General English

  • noun an attempt to persuade someone to do something difficult or dangerous
  • verb to be brave enough to do something
  • verb to try to make someone do something dangerous or unusual in order to see how brave they are
  • verb used for telling someone how angry you are


  • adjective good, fantastic. A vogue term in use among teenage gang members. The term, sometimes in the form of an exclamation of approval, was recorded in use among North London schoolboys in 1993 and 1994.

Health Economics

  • acronym forDatabase of Abstracts of Reviews of Effects
    (written as DARE)

Origin & History of “dare”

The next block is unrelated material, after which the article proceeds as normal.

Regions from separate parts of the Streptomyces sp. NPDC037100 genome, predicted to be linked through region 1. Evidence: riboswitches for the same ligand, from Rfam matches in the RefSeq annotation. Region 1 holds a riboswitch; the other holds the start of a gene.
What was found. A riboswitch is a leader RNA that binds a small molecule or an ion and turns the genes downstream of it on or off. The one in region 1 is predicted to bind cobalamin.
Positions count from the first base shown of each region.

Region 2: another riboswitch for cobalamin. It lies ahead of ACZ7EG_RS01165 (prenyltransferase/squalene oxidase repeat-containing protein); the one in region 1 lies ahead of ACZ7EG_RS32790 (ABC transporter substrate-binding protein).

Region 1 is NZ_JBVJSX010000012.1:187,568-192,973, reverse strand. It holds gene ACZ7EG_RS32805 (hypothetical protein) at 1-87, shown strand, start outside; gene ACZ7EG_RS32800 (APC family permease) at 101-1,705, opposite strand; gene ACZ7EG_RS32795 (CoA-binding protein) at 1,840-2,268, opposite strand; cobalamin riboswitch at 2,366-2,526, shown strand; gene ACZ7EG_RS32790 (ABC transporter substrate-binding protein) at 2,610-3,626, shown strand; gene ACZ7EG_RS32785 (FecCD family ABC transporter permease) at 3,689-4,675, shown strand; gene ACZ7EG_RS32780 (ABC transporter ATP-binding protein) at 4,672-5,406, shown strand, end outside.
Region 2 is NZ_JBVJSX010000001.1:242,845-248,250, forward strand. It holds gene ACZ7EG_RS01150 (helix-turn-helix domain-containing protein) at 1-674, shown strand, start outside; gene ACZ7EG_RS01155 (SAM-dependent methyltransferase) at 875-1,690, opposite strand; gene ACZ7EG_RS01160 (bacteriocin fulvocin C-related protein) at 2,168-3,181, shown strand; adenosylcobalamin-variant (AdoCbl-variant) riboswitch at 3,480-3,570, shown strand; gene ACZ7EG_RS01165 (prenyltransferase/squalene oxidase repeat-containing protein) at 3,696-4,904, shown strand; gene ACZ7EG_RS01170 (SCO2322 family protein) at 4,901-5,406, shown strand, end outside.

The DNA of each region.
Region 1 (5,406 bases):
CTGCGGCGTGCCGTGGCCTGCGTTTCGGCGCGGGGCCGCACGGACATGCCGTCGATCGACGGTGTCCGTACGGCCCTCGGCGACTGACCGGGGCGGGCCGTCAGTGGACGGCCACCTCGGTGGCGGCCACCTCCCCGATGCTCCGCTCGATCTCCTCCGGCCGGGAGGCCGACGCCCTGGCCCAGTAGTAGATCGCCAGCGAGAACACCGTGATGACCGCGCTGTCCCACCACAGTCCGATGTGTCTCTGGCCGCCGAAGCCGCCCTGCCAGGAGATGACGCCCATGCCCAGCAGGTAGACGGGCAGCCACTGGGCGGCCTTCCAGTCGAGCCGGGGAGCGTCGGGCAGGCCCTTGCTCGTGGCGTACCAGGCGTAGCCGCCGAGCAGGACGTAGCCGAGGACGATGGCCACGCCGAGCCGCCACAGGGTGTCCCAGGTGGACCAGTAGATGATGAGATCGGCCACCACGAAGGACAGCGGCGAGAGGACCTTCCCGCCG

Dare used to be a widespread Germanic verb, with relatives in Old high German (giturran) and Gothic (gadaursan), but today it survives only in English (the similar-looking Danish turde and Swedish töras are probably not related). It comes via Germanic *ders- from an Indo-European *dhers-, which also produced Greek thrasús ‘bold’ and Old Slavic druzate ‘be bold’. In Old English it was a conjugationally complex verb, with anomalous present and past forms, but most of its oddities have now been ironed out: the past form durst is now on its last legs, and only the 3rd present singular form remains unusual, especially in negative contexts and questions: she daren’t rather than she dares not.